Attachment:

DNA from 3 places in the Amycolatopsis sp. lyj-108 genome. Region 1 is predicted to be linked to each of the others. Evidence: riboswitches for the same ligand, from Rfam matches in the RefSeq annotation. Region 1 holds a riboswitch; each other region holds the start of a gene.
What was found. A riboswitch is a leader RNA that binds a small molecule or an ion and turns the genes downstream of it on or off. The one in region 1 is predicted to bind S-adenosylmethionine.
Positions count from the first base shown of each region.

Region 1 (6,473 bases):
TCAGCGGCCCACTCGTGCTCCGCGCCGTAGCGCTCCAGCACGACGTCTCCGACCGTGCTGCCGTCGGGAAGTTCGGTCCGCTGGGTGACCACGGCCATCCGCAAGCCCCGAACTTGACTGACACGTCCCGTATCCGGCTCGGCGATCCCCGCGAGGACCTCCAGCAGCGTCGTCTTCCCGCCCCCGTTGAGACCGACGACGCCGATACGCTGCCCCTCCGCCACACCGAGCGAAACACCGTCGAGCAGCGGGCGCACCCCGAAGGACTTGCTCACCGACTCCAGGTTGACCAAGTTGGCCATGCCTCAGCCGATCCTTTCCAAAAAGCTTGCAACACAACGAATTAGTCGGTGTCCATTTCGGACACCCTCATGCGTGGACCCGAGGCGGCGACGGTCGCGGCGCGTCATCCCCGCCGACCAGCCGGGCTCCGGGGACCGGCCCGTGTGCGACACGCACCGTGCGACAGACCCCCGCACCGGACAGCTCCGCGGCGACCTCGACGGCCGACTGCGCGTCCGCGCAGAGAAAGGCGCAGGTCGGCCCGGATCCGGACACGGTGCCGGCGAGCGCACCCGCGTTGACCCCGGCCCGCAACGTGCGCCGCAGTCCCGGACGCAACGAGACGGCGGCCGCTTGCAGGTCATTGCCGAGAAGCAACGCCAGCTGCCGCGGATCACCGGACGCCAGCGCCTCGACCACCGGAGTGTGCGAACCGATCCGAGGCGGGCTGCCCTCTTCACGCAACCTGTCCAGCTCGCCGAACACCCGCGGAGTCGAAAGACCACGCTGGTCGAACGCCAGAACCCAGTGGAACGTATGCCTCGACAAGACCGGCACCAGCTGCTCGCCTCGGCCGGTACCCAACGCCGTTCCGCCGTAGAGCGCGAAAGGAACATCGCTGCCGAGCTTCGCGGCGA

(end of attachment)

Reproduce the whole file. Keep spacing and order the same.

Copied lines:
DNA from 3 places in the Amycolatopsis sp. lyj-108 genome. Region 1 is predicted to be linked to each of the others. Evidence: riboswitches for the same ligand, from Rfam matches in the RefSeq annotation. Region 1 holds a riboswitch; each other region holds the start of a gene.
What was found. A riboswitch is a leader RNA that binds a small molecule or an ion and turns the genes downstream of it on or off. The one in region 1 is predicted to bind S-adenosylmethionine.
Positions count from the first base shown of each region.

Region 1 (6,473 bases):
TCAGCGGCCCACTCGTGCTCCGCGCCGTAGCGCTCCAGCACGACGTCTCCGACCGTGCTGCCGTCGGGAAGTTCGGTCCGCTGGGTGACCACGGCCATCCGCAAGCCCCGAACTTGACTGACACGTCCCGTATCCGGCTCGGCGATCCCCGCGAGGACCTCCAGCAGCGTCGTCTTCCCGCCCCCGTTGAGACCGACGACGCCGATACGCTGCCCCTCCGCCACACCGAGCGAAACACCGTCGAGCAGCGGGCGCACCCCGAAGGACTTGCTCACCGACTCCAGGTTGACCAAGTTGGCCATGCCTCAGCCGATCCTTTCCAAAAAGCTTGCAACACAACGAATTAGTCGGTGTCCATTTCGGACACCCTCATGCGTGGACCCGAGGCGGCGACGGTCGCGGCGCGTCATCCCCGCCGACCAGCCGGGCTCCGGGGACCGGCCCGTGTGCGACACGCACCGTGCGACAGACCCCCGCACCGGACAGCTCCGCGGCGACCTCGACGGCCGACTGCGCGTCCGCGCAGAGAAAGGCGCAGGTCGGCCCGGATCCGGACACGGTGCCGGCGAGCGCACCCGCGTTGACCCCGGCCCGCAACGTGCGCCGCAGTCCCGGACGCAACGAGACGGCGGCCGCTTGCAGGTCATTGCCGAGAAGCAACGCCAGCTGCCGCGGATCACCGGACGCCAGCGCCTCGACCACCGGAGTGTGCGAACCGATCCGAGGCGGGCTGCCCTCTTCACGCAACCTGTCCAGCTCGCCGAACACCCGCGGAGTCGAAAGACCACGCTGGTCGAACGCCAGAACCCAGTGGAACGTATGCCTCGACAAGACCGGCACCAGCTGCTCGCCTCGGCCGGTACCCAACGCCGTTCCGCCGTAGAGCGCGAAAGGAACATCGCTGCCGAGCTTCGCGGCGA